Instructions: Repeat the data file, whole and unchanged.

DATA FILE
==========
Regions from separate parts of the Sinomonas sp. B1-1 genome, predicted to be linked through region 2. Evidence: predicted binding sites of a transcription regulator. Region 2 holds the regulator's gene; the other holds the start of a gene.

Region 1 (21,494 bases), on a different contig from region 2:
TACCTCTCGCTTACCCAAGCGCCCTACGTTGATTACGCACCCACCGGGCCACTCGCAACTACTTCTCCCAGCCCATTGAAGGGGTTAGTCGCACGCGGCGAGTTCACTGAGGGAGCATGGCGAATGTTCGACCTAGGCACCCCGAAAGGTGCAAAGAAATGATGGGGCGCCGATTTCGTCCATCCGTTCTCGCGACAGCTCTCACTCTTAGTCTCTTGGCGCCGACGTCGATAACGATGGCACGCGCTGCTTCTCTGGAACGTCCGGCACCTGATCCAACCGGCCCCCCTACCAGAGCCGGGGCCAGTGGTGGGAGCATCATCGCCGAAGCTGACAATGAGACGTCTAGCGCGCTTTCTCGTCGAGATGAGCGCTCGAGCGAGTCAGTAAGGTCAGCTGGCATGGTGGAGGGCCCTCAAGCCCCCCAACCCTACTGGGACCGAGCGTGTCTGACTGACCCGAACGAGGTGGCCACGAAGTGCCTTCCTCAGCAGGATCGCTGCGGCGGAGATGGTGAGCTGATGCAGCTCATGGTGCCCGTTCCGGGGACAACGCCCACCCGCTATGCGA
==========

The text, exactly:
Regions from separate parts of the Sinomonas sp. B1-1 genome, predicted to be linked through region 2. Evidence: predicted binding sites of a transcription regulator. Region 2 holds the regulator's gene; the other holds the start of a gene.

Region 1 (21,494 bases), on a different contig from region 2:
TACCTCTCGCTTACCCAAGCGCCCTACGTTGATTACGCACCCACCGGGCCACTCGCAACTACTTCTCCCAGCCCATTGAAGGGGTTAGTCGCACGCGGCGAGTTCACTGAGGGAGCATGGCGAATGTTCGACCTAGGCACCCCGAAAGGTGCAAAGAAATGATGGGGCGCCGATTTCGTCCATCCGTTCTCGCGACAGCTCTCACTCTTAGTCTCTTGGCGCCGACGTCGATAACGATGGCACGCGCTGCTTCTCTGGAACGTCCGGCACCTGATCCAACCGGCCCCCCTACCAGAGCCGGGGCCAGTGGTGGGAGCATCATCGCCGAAGCTGACAATGAGACGTCTAGCGCGCTTTCTCGTCGAGATGAGCGCTCGAGCGAGTCAGTAAGGTCAGCTGGCATGGTGGAGGGCCCTCAAGCCCCCCAACCCTACTGGGACCGAGCGTGTCTGACTGACCCGAACGAGGTGGCCACGAAGTGCCTTCCTCAGCAGGATCGCTGCGGCGGAGATGGTGAGCTGATGCAGCTCATGGTGCCCGTTCCGGGGACAACGCCCACCCGCTATGCGA